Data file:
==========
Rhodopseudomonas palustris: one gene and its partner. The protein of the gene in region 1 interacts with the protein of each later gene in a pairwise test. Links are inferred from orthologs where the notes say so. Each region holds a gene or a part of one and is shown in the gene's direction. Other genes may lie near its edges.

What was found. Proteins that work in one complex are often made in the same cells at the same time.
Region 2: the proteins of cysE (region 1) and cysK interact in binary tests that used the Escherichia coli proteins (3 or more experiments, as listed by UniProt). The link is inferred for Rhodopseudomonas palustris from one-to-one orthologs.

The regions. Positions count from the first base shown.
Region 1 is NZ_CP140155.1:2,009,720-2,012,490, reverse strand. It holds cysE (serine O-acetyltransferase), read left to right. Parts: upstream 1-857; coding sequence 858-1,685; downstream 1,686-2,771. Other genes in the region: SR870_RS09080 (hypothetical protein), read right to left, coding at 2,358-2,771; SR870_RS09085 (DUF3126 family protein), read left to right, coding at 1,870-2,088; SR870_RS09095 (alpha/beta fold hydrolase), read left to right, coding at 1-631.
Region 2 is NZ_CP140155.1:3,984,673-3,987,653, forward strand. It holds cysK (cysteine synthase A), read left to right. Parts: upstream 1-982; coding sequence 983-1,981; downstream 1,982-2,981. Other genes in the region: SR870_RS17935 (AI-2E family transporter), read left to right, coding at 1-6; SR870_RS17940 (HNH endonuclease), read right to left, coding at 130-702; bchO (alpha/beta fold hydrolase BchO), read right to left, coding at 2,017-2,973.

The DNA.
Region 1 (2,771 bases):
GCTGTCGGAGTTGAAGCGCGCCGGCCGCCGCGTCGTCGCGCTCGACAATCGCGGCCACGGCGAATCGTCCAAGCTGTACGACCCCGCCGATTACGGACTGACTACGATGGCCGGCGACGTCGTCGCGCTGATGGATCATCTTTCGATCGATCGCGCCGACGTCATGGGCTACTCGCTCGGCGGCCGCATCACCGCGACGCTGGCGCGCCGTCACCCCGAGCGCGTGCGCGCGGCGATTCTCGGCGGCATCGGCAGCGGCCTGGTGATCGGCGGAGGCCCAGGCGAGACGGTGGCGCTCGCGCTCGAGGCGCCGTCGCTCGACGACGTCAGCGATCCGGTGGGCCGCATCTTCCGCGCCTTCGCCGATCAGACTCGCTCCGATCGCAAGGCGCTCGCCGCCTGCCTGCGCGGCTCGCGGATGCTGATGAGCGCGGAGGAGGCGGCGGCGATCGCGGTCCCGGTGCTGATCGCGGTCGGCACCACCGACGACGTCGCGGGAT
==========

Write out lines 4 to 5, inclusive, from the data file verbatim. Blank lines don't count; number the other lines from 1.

The regions. Positions count from the first base shown.
Region 1 is NZ_CP140155.1:2,009,720-2,012,490, reverse strand. It holds cysE (serine O-acetyltransferase), read left to right. Parts: upstream 1-857; coding sequence 858-1,685; downstream 1,686-2,771. Other genes in the region: SR870_RS09080 (hypothetical protein), read right to left, coding at 2,358-2,771; SR870_RS09085 (DUF3126 family protein), read left to right, coding at 1,870-2,088; SR870_RS09095 (alpha/beta fold hydrolase), read left to right, coding at 1-631.